By Jim Morris

It happened on a foggy winter morning about ten years ago. While driving in Richvale, a quintessential Sacramento Valley rice town, I turned the corner and was in awe. I had a private, up-close view of something extraordinary in a rice field – a Bald Eagle teaching its young how to hunt. As the parent taught its youngsters, I knew more fully the extraordinary and unique nature of California rice.

Whether watching a massive takeoff of thousands of snow geese, marveling at GPS-guided tractors, airplanes, harvesters and robotics in mills, visiting with some of the hardest working, honorable people I’ve ever met or spending quality time in authentic small towns scattered across our region, my life has been filled with indelible, truly awesome experiences.

It has been my honor to work for California rice growers and handlers.

The past 15 years at the Rice Commission have flown by.

My observations:

  • Rice growers and handlers are bright and resourceful. They fix problems. They do whatever it takes to get the job done right.
  • The environmental story of rice is without equal. As our state struggles through unprecedented drought, the shallow amount of water used to grow rice is even more valuable. That water provides America’s sushi rice and essential habitat for hundreds of wildlife species. I never tire of seeing the amazing array of wildlife in rice country. With the Rice Commission’s pilot winter salmon project, the benefits from rice fields are only growing.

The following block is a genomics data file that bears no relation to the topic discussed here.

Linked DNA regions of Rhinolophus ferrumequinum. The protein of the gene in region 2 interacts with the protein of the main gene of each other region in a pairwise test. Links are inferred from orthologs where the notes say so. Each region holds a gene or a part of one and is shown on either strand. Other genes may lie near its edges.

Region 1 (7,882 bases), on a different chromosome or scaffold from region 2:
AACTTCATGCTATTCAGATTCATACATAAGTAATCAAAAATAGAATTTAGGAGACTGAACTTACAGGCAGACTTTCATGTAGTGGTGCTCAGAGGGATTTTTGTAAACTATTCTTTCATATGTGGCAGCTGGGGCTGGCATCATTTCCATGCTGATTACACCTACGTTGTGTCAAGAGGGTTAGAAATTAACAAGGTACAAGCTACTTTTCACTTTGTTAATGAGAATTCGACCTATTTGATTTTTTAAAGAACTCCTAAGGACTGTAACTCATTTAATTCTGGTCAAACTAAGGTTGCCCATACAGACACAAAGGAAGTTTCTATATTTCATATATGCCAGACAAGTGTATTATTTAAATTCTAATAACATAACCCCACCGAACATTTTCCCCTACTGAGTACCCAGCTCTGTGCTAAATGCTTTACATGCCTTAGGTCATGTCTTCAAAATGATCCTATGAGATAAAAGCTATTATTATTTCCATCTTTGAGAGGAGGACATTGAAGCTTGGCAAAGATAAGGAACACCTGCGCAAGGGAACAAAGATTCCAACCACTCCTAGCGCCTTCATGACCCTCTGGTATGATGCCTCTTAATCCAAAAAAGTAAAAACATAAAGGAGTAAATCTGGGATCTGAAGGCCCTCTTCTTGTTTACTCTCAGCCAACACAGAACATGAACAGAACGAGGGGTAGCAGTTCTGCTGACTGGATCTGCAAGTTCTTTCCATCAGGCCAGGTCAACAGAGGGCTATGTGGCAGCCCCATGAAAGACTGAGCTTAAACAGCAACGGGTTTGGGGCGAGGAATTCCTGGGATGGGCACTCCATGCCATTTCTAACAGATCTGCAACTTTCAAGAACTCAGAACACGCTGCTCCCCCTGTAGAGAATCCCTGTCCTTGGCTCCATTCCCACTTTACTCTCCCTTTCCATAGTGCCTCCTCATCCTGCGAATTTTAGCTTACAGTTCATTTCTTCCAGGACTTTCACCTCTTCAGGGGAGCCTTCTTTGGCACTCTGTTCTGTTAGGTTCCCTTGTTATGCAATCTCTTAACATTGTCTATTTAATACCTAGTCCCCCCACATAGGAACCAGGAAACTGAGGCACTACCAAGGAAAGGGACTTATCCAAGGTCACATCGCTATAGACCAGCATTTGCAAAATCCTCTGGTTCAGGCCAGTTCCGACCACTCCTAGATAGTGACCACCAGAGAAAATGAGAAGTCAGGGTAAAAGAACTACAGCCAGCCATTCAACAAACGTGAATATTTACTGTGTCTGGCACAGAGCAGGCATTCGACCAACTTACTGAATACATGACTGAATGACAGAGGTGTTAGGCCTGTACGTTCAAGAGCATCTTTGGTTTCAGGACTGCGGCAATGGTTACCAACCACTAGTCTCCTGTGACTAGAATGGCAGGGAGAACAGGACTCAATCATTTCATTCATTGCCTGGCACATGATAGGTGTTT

• Rice towns are as authentic as it gets. I can’t tell you how many times I was in Maxwell, Colusa, Marysville or any of the other rice communities, and I would see a smiling face or honk from a passing vehicle, with someone I know saying hello.
  • Just as they have been at the forefront of many other areas, the rice industry does a great job telling its story. Since we ramped up our social media in 2010, many growers and handlers have eagerly participated in blogs and videos. Their posts have been seen by millions over the years, and public response has been overwhelmingly positive.

The wide open spaces of the Sacramento Valley have been my office since 2007, the memories will stay with me forever. To have worked with such kind and passionate people and help tell their stories, my heart overflows with gratitude.

Jim Morris is Communications Manager for the California Rice Commission. Jim has worked in communications for more than 20 years. When he’s not on the job, he enjoys his family, faith, football, outrageous monster stories and running marathons.